PART TWO.- Most of the sources used in the preparation of this volume are found in the archives of the USAF Historical Division. The most important of these are histories that Air Force organizations at all echelons have forwarded periodically to the archives in accordance with directives pertaining to the Air Force historical program. These histories consist of narratives, plus supporting documents, such as plans, orders, directives, operational reports, organizational charts, statistical summaries, and correspondence. The narratives and documents for many organizations are excellent. Unfortunately, the coverage for some organizationi is inadequate and in some cases is lacking for considerable periods of time. Coverage is especially thin, or absent, for the years before 1943, the date the historical program became operative, and for the period im- mediately following World War 11, when the program was disrupted by demobilization and by numerous changes in Air Force organization. Lower echelons of some commands, as well as reserve and national guard organizations not in active service, have not forwarded narratives and documents to the archives. Other important sources were papers of the Air Service, the Air Corps, and the Air Staff of Army Air Forces; numbered letters of the War Department and the Department of the Air Force; general and special orders; reports and staff studies; statistical digests; organizational directories; personnel rosters; and station lists. Monographs prepared by the USAF Historical Division and by the historical ofices of the various commands were very useful. Another secondary source of great value was the USAF Historical Division’s seven-volume history, The Army Air Forces in World War II, edited by W. F. Craven and J. L. Cate, and published by the University of Chicago Press...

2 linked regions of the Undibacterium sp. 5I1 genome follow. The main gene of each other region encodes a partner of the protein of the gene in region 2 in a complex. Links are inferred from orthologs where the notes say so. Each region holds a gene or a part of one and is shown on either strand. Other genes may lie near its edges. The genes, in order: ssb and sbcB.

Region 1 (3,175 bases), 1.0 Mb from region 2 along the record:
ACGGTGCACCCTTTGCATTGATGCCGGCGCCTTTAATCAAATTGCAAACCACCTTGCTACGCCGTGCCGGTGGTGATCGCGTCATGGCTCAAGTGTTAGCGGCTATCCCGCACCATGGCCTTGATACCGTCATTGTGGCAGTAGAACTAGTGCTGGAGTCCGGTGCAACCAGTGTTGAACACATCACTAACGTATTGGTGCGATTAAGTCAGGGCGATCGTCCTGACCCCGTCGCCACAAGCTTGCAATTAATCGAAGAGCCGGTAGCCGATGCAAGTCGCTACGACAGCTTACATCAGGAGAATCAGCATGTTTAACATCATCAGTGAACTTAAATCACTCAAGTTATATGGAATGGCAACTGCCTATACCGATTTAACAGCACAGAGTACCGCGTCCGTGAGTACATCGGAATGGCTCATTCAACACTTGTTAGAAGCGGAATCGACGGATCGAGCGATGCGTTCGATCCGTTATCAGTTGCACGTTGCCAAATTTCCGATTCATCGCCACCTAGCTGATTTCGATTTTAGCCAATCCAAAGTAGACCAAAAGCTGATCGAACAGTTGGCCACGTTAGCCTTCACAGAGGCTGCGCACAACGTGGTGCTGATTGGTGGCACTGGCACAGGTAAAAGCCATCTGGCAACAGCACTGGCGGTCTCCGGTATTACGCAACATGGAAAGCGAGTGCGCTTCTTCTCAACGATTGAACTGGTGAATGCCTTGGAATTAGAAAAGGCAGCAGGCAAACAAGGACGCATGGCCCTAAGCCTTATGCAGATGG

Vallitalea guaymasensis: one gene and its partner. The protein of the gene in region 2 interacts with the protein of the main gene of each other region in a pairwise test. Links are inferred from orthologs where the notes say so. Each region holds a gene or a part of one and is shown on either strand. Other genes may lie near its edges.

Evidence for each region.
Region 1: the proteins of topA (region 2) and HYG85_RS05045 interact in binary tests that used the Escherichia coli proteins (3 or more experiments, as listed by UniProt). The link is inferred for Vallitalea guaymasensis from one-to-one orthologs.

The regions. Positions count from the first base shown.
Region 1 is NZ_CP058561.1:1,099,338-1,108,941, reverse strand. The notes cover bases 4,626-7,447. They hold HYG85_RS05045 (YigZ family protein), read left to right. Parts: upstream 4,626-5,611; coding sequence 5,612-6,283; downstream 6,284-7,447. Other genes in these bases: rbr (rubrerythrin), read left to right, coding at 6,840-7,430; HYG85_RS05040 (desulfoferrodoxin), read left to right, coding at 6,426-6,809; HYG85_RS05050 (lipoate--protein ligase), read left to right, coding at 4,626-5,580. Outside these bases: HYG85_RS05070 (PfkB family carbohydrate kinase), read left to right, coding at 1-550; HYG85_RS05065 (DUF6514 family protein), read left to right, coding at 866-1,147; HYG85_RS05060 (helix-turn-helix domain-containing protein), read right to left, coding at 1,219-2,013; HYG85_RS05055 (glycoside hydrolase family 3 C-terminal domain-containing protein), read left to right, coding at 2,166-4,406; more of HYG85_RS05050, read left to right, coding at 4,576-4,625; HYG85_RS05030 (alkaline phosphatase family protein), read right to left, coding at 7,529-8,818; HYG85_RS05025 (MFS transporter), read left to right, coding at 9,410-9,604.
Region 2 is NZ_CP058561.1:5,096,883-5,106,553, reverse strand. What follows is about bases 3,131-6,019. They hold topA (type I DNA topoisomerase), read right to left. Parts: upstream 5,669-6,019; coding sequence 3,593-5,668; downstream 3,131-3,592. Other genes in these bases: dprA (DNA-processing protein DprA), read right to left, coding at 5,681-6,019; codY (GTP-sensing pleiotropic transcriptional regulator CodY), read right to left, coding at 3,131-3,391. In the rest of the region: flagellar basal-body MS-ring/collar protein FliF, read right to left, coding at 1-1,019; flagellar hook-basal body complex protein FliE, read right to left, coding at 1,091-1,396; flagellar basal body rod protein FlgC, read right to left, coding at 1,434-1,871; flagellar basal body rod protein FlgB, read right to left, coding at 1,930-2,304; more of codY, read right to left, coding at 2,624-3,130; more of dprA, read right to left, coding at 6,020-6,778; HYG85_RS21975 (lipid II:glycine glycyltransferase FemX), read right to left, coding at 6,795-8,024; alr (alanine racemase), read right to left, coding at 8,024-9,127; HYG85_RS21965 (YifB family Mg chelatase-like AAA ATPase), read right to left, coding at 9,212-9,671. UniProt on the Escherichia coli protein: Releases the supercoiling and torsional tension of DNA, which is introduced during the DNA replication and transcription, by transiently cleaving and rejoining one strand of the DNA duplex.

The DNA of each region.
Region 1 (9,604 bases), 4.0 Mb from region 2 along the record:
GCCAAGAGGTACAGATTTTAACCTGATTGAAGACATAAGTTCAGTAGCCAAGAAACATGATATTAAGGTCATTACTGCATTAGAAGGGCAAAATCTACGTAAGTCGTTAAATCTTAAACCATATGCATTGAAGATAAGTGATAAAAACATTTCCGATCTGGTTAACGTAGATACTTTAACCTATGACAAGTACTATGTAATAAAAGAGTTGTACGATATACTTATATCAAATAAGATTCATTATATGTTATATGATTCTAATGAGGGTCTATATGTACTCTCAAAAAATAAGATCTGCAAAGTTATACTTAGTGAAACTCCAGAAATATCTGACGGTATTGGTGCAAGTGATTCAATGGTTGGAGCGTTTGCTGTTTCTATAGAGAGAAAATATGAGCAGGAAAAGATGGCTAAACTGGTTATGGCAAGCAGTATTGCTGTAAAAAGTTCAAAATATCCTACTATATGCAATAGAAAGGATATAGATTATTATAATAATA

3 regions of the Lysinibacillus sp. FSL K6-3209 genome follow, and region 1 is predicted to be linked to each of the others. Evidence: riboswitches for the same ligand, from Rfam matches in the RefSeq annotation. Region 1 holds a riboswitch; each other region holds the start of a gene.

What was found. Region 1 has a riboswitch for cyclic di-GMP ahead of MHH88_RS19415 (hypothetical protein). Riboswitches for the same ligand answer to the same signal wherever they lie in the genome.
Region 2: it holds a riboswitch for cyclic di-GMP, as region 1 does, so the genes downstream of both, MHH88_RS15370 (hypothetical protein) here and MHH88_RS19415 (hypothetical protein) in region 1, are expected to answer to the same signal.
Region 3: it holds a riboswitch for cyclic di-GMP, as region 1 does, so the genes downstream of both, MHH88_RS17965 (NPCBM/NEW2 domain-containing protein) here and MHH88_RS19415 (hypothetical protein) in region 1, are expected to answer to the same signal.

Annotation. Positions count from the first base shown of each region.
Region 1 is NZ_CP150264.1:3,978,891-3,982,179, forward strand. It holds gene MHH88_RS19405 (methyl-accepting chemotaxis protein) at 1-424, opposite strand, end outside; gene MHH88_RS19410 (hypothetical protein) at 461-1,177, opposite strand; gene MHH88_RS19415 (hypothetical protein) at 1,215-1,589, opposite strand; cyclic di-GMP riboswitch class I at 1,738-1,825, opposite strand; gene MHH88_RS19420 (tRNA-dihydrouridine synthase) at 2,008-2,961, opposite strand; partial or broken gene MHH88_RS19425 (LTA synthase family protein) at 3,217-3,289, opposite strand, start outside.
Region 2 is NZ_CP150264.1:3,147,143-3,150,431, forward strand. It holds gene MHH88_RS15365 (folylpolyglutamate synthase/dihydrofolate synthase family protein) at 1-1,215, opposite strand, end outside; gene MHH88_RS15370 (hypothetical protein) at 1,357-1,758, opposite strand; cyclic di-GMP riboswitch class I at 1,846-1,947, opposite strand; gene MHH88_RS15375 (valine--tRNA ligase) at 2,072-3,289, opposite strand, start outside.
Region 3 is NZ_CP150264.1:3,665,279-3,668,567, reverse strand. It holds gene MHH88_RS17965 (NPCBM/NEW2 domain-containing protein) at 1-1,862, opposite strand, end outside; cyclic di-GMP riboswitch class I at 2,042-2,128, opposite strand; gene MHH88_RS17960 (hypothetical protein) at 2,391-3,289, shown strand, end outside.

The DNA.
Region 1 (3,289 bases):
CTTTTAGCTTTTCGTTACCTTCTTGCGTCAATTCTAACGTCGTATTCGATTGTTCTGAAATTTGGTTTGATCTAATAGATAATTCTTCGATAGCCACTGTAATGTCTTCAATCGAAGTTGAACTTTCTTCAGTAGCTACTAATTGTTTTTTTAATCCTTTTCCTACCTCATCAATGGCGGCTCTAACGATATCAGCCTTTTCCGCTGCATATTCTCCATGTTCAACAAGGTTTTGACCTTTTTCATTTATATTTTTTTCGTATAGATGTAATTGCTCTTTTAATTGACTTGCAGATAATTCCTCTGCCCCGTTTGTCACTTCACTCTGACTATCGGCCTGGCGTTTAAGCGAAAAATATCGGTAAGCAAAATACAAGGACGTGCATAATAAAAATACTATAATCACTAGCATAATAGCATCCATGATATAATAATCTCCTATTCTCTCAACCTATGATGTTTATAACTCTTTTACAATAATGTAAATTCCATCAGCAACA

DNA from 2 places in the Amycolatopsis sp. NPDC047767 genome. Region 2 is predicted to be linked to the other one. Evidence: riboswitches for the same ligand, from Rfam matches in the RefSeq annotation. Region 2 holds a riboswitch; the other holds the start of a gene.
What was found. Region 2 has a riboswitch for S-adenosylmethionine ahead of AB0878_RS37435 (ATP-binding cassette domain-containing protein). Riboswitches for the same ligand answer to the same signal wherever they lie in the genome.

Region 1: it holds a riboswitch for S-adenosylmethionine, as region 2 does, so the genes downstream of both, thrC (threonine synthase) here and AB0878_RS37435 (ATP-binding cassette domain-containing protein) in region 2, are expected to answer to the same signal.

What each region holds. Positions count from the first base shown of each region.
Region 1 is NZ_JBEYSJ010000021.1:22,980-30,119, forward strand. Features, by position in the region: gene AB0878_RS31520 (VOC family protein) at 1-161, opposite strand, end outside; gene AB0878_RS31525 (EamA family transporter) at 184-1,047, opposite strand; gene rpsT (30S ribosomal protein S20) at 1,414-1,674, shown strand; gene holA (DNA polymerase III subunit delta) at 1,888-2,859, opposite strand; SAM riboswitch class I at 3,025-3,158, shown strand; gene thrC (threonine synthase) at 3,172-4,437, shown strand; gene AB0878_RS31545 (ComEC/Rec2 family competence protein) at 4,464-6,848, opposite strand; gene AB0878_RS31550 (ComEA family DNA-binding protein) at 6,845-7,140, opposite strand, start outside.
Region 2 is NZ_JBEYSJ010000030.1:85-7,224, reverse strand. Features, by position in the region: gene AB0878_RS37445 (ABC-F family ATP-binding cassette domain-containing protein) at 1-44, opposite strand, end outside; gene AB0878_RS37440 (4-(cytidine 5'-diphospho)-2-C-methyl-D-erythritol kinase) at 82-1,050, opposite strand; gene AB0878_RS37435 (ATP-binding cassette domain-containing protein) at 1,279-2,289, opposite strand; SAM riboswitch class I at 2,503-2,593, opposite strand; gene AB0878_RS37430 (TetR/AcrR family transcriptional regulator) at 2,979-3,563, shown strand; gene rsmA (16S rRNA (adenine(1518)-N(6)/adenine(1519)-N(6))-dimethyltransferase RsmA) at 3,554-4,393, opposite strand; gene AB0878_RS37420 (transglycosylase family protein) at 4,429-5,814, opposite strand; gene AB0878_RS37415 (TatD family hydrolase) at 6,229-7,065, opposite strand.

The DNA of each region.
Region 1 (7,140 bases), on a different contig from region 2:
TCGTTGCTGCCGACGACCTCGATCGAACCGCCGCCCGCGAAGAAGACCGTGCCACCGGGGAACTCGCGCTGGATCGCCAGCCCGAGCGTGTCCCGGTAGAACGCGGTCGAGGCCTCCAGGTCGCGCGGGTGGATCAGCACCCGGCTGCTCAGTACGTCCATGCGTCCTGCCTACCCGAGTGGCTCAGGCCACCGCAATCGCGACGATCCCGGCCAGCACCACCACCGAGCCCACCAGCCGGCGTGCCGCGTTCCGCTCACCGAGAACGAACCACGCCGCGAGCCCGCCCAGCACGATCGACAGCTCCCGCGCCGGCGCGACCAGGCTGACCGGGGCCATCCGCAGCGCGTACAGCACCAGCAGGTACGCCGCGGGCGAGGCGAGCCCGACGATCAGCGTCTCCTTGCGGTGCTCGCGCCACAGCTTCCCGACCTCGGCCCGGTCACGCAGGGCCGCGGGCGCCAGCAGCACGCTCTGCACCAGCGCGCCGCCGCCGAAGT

Nation in war: